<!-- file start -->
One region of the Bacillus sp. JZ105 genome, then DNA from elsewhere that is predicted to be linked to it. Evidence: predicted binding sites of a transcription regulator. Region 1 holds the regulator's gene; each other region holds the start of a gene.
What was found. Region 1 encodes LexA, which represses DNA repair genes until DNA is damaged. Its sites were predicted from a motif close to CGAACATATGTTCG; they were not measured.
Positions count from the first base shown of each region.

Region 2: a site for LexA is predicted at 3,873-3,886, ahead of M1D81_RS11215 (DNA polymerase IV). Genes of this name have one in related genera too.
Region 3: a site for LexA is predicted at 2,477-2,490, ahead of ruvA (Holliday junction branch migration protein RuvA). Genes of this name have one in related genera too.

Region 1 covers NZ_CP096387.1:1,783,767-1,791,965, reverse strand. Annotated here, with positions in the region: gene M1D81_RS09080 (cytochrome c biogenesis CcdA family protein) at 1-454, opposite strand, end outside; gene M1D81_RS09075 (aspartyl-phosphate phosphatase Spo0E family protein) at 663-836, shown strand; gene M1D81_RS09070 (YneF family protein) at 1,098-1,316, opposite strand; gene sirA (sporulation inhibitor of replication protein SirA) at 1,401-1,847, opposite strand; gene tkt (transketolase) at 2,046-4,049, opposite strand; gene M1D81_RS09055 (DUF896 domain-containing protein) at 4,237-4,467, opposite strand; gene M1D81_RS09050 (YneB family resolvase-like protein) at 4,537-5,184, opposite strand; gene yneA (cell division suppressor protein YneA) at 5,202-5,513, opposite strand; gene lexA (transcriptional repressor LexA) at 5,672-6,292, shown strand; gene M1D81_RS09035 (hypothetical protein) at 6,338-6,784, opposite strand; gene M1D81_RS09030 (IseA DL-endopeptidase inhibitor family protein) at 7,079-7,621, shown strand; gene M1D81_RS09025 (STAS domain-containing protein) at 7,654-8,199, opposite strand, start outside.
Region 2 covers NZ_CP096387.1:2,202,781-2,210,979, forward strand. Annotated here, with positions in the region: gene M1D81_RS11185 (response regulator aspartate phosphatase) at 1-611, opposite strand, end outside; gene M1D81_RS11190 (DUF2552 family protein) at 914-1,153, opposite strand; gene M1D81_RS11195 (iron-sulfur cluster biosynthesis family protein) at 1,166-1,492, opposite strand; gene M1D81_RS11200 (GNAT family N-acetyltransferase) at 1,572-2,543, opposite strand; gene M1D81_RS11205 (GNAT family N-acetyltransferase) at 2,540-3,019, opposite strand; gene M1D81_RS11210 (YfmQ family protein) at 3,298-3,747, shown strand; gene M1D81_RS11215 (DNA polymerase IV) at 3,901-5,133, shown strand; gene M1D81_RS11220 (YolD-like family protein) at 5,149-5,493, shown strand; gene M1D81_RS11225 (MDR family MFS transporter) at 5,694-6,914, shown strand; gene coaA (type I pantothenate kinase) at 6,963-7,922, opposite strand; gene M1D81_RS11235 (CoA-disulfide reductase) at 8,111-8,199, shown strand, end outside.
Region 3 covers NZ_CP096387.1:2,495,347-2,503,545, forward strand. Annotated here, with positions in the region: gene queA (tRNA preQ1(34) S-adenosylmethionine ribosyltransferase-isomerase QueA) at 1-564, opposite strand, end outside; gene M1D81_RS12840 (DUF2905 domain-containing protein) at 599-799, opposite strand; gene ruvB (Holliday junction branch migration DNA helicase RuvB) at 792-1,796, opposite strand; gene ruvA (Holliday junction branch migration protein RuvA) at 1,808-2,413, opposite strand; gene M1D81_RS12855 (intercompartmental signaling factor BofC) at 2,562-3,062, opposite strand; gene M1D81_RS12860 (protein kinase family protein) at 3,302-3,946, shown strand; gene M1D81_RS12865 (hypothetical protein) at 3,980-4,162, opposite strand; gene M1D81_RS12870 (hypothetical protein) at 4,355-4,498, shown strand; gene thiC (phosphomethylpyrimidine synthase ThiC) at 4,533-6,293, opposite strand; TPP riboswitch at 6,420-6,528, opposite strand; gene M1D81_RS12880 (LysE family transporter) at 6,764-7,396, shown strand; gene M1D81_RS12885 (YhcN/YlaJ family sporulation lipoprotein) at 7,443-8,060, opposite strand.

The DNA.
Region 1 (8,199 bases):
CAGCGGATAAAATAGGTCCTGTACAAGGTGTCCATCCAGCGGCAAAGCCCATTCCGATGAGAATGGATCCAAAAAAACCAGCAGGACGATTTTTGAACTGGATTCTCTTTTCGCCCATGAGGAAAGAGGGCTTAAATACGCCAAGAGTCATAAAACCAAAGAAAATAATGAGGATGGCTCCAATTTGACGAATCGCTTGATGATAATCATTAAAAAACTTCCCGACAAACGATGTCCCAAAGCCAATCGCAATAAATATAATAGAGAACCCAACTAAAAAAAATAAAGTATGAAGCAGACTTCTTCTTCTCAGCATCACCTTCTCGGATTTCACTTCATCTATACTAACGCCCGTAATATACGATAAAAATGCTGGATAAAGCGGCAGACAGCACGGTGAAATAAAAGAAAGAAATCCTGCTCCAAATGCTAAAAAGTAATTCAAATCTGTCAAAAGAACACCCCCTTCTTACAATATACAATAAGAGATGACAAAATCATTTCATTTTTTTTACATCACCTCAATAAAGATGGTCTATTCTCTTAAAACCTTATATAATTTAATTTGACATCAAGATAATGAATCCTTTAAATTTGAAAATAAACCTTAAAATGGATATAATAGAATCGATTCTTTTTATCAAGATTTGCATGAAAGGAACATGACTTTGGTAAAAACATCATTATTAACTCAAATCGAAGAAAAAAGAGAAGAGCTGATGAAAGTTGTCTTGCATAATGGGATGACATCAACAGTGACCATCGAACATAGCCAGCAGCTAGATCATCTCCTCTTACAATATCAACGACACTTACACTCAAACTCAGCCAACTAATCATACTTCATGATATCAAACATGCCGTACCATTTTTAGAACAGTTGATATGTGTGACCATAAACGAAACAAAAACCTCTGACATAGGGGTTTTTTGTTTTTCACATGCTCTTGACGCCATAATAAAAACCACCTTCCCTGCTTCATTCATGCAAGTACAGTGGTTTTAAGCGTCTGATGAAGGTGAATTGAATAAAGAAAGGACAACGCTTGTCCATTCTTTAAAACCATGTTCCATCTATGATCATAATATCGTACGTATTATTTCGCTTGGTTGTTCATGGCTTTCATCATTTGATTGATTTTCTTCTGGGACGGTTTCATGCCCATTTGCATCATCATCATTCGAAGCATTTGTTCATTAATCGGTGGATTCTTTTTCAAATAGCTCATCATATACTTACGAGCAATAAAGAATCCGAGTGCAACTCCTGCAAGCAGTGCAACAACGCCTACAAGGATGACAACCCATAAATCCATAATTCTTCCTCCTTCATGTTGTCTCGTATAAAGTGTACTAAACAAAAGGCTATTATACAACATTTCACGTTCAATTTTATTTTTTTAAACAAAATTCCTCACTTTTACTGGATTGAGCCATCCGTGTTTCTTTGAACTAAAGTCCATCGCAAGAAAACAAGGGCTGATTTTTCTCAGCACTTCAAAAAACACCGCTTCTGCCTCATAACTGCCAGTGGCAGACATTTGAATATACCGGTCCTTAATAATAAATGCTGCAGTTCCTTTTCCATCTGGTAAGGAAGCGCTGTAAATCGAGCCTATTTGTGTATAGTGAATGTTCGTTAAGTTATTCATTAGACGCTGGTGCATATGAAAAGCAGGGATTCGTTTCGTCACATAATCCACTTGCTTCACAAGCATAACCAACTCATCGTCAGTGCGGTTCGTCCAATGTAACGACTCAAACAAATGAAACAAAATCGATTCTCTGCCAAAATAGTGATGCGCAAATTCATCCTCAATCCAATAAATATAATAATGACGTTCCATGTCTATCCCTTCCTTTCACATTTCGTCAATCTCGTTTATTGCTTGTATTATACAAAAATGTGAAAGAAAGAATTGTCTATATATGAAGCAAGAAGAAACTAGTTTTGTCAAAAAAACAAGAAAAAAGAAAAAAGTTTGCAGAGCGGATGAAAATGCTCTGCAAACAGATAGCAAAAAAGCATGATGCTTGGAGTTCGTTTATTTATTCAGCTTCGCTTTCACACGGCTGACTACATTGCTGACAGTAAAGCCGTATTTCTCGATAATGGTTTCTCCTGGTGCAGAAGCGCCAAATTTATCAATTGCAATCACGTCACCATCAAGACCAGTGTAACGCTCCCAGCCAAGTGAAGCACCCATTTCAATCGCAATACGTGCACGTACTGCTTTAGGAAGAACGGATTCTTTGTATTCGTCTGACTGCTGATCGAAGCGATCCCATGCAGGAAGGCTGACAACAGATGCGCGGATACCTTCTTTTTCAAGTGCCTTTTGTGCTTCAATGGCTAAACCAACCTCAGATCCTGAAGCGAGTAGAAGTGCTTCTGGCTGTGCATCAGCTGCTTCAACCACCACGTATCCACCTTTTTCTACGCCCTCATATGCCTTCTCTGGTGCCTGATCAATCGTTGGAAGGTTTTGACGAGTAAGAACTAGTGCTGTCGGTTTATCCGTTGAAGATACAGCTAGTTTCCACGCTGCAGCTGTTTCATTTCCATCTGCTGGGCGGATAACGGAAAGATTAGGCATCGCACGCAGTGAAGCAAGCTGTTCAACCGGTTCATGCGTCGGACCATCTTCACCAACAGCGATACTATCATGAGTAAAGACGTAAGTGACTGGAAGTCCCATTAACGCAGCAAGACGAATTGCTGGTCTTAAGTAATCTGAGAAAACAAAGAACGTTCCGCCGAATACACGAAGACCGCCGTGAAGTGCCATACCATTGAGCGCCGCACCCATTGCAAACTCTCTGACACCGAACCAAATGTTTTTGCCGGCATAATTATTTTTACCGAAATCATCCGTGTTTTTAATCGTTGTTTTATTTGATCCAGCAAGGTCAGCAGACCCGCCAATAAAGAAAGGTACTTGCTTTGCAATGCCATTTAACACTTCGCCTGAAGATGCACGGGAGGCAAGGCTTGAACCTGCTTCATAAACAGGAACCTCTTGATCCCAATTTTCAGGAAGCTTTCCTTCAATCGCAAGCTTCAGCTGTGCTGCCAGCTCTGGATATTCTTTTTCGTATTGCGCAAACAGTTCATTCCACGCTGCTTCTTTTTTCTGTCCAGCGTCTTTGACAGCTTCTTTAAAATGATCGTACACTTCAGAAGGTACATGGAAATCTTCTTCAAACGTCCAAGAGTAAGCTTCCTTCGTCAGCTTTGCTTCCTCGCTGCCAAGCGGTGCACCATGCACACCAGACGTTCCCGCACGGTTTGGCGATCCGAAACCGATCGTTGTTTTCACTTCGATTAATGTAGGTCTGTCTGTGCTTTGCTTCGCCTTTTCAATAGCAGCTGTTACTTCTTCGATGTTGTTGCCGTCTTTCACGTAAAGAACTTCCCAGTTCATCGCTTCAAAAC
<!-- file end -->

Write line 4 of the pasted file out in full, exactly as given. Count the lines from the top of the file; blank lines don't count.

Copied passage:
Region 2: a site for LexA is predicted at 3,873-3,886, ahead of M1D81_RS11215 (DNA polymerase IV). Genes of this name have one in related genera too.